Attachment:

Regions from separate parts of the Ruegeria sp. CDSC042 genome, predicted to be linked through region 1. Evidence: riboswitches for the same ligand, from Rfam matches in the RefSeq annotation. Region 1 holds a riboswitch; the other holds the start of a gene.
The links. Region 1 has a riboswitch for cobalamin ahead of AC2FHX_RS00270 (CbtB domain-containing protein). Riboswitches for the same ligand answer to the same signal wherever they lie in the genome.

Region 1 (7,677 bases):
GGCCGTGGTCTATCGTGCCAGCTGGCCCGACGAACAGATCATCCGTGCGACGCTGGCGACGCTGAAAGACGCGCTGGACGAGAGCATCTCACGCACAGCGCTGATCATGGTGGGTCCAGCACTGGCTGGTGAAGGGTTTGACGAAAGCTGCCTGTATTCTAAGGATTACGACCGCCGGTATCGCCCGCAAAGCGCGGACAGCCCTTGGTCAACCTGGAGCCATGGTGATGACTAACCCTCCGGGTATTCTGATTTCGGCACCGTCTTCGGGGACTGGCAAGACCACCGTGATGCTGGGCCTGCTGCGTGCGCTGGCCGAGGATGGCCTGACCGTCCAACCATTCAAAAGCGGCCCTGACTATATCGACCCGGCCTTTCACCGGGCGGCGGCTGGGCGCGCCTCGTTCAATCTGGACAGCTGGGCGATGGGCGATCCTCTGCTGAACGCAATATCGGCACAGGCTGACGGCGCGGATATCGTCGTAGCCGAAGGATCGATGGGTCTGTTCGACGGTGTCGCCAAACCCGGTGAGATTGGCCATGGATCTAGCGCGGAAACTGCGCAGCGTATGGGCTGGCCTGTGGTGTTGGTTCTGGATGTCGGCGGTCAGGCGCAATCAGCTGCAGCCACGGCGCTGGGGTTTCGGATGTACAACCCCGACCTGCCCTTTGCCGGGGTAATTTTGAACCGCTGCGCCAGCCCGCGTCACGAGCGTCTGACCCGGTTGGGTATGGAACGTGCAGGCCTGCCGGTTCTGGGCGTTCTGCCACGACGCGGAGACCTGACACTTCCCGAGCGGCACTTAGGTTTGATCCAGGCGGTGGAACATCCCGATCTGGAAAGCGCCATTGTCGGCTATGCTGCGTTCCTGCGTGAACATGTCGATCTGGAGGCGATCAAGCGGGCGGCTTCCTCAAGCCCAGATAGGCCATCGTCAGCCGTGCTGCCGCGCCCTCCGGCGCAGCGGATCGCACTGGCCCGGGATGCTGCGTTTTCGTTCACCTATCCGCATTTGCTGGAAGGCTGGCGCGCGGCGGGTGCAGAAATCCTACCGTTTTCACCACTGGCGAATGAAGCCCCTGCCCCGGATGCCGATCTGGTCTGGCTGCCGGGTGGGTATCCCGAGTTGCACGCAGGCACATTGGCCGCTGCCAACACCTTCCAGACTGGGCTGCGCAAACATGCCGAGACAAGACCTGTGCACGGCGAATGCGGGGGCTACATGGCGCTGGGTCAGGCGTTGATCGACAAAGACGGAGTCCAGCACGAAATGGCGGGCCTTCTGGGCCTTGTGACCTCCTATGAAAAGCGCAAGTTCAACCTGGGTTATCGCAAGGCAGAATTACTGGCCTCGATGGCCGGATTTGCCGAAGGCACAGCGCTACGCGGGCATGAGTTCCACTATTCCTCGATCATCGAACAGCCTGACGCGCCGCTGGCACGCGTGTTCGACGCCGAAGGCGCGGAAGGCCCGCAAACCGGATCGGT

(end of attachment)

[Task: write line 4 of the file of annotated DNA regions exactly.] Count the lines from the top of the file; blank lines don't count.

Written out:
GGCCGTGGTCTATCGTGCCAGCTGGCCCGACGAACAGATCATCCGTGCGACGCTGGCGACGCTGAAAGACGCGCTGGACGAGAGCATCTCACGCACAGCGCTGATCATGGTGGGTCCAGCACTGGCTGGTGAAGGGTTTGACGAAAGCTGCCTGTATTCTAAGGATTACGACCGCCGGTATCGCCCGCAAAGCGCGGACAGCCCTTGGTCAACCTGGAGCCATGGTGATGACTAACCCTCCGGGTATTCTGATTTCGGCACCGTCTTCGGGGACTGGCAAGACCACCGTGATGCTGGGCCTGCTGCGTGCGCTGGCCGAGGATGGCCTGACCGTCCAACCATTCAAAAGCGGCCCTGACTATATCGACCCGGCCTTTCACCGGGCGGCGGCTGGGCGCGCCTCGTTCAATCTGGACAGCTGGGCGATGGGCGATCCTCTGCTGAACGCAATATCGGCACAGGCTGACGGCGCGGATATCGTCGTAGCCGAAGGATCGATGGGTCTGTTCGACGGTGTCGCCAAACCCGGTGAGATTGGCCATGGATCTAGCGCGGAAACTGCGCAGCGTATGGGCTGGCCTGTGGTGTTGGTTCTGGATGTCGGCGGTCAGGCGCAATCAGCTGCAGCCACGGCGCTGGGGTTTCGGATGTACAACCCCGACCTGCCCTTTGCCGGGGTAATTTTGAACCGCTGCGCCAGCCCGCGTCACGAGCGTCTGACCCGGTTGGGTATGGAACGTGCAGGCCTGCCGGTTCTGGGCGTTCTGCCACGACGCGGAGACCTGACACTTCCCGAGCGGCACTTAGGTTTGATCCAGGCGGTGGAACATCCCGATCTGGAAAGCGCCATTGTCGGCTATGCTGCGTTCCTGCGTGAACATGTCGATCTGGAGGCGATCAAGCGGGCGGCTTCCTCAAGCCCAGATAGGCCATCGTCAGCCGTGCTGCCGCGCCCTCCGGCGCAGCGGATCGCACTGGCCCGGGATGCTGCGTTTTCGTTCACCTATCCGCATTTGCTGGAAGGCTGGCGCGCGGCGGGTGCAGAAATCCTACCGTTTTCACCACTGGCGAATGAAGCCCCTGCCCCGGATGCCGATCTGGTCTGGCTGCCGGGTGGGTATCCCGAGTTGCACGCAGGCACATTGGCCGCTGCCAACACCTTCCAGACTGGGCTGCGCAAACATGCCGAGACAAGACCTGTGCACGGCGAATGCGGGGGCTACATGGCGCTGGGTCAGGCGTTGATCGACAAAGACGGAGTCCAGCACGAAATGGCGGGCCTTCTGGGCCTTGTGACCTCCTATGAAAAGCGCAAGTTCAACCTGGGTTATCGCAAGGCAGAATTACTGGCCTCGATGGCCGGATTTGCCGAAGGCACAGCGCTACGCGGGCATGAGTTCCACTATTCCTCGATCATCGAACAGCCTGACGCGCCGCTGGCACGCGTGTTCGACGCCGAAGGCGCGGAAGGCCCGCAAACCGGATCGGT